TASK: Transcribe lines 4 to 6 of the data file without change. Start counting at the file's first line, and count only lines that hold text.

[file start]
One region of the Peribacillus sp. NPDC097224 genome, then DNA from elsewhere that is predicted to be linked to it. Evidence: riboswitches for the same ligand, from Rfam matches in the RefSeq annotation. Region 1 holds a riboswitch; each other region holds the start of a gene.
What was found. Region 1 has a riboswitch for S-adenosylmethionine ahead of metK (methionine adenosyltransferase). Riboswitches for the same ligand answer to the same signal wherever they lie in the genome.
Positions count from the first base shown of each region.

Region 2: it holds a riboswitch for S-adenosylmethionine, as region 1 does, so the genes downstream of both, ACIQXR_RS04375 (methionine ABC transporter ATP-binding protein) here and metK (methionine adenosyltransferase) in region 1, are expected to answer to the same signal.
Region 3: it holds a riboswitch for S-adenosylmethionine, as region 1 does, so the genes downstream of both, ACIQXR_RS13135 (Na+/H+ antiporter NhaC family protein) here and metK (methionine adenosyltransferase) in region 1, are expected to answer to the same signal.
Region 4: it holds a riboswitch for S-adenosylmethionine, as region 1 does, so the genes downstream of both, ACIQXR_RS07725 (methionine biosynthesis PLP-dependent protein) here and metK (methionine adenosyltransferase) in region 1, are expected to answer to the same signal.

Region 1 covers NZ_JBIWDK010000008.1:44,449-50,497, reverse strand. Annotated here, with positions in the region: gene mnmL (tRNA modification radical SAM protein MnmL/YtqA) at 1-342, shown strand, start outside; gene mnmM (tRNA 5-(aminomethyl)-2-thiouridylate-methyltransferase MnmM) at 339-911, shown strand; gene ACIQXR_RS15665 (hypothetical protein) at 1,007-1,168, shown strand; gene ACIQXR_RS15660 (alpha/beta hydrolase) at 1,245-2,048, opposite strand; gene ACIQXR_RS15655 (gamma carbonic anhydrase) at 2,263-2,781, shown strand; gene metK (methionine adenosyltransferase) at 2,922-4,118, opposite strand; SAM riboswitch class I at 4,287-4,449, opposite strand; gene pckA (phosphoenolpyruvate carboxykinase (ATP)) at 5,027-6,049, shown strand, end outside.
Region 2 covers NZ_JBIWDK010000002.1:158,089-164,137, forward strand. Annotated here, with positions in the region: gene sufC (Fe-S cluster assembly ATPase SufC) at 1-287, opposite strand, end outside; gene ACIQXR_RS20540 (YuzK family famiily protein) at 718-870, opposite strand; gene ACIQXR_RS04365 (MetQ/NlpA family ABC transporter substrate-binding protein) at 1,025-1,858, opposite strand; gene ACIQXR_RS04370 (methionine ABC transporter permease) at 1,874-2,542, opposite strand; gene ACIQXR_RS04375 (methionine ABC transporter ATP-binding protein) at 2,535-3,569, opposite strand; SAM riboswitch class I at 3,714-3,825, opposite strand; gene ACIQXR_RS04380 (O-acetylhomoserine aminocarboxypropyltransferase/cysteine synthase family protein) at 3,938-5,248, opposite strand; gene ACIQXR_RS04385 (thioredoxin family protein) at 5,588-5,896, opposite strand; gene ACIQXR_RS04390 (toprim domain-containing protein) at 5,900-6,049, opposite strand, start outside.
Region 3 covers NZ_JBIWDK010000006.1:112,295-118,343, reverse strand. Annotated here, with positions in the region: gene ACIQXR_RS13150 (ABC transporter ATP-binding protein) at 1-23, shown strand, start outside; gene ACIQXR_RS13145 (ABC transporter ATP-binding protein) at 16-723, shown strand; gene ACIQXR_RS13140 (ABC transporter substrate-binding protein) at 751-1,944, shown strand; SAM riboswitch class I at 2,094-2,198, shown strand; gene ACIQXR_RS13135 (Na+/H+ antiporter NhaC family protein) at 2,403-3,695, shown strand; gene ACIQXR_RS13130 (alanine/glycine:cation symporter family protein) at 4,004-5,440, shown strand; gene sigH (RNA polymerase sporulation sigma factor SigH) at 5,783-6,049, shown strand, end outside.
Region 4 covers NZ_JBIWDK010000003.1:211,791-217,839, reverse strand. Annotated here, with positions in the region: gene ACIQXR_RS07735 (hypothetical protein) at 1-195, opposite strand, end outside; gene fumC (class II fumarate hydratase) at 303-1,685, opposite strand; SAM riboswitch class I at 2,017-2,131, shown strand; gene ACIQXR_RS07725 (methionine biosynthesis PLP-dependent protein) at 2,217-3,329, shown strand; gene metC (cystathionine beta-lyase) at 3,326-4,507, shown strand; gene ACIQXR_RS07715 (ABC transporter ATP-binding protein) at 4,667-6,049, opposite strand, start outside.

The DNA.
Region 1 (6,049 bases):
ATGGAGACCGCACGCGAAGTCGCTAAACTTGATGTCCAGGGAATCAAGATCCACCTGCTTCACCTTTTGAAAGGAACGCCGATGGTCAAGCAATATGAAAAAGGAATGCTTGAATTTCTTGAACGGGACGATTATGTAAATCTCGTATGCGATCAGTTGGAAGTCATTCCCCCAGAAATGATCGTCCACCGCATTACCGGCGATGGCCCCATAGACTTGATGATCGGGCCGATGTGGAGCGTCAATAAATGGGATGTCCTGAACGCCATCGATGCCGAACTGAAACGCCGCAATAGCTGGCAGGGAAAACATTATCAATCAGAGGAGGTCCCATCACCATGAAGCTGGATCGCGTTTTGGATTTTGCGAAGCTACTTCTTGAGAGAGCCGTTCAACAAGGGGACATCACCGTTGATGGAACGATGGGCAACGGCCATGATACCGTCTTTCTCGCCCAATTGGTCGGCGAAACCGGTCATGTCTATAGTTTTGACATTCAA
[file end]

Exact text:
Region 2: it holds a riboswitch for S-adenosylmethionine, as region 1 does, so the genes downstream of both, ACIQXR_RS04375 (methionine ABC transporter ATP-binding protein) here and metK (methionine adenosyltransferase) in region 1, are expected to answer to the same signal.
Region 3: it holds a riboswitch for S-adenosylmethionine, as region 1 does, so the genes downstream of both, ACIQXR_RS13135 (Na+/H+ antiporter NhaC family protein) here and metK (methionine adenosyltransferase) in region 1, are expected to answer to the same signal.
Region 4: it holds a riboswitch for S-adenosylmethionine, as region 1 does, so the genes downstream of both, ACIQXR_RS07725 (methionine biosynthesis PLP-dependent protein) here and metK (methionine adenosyltransferase) in region 1, are expected to answer to the same signal.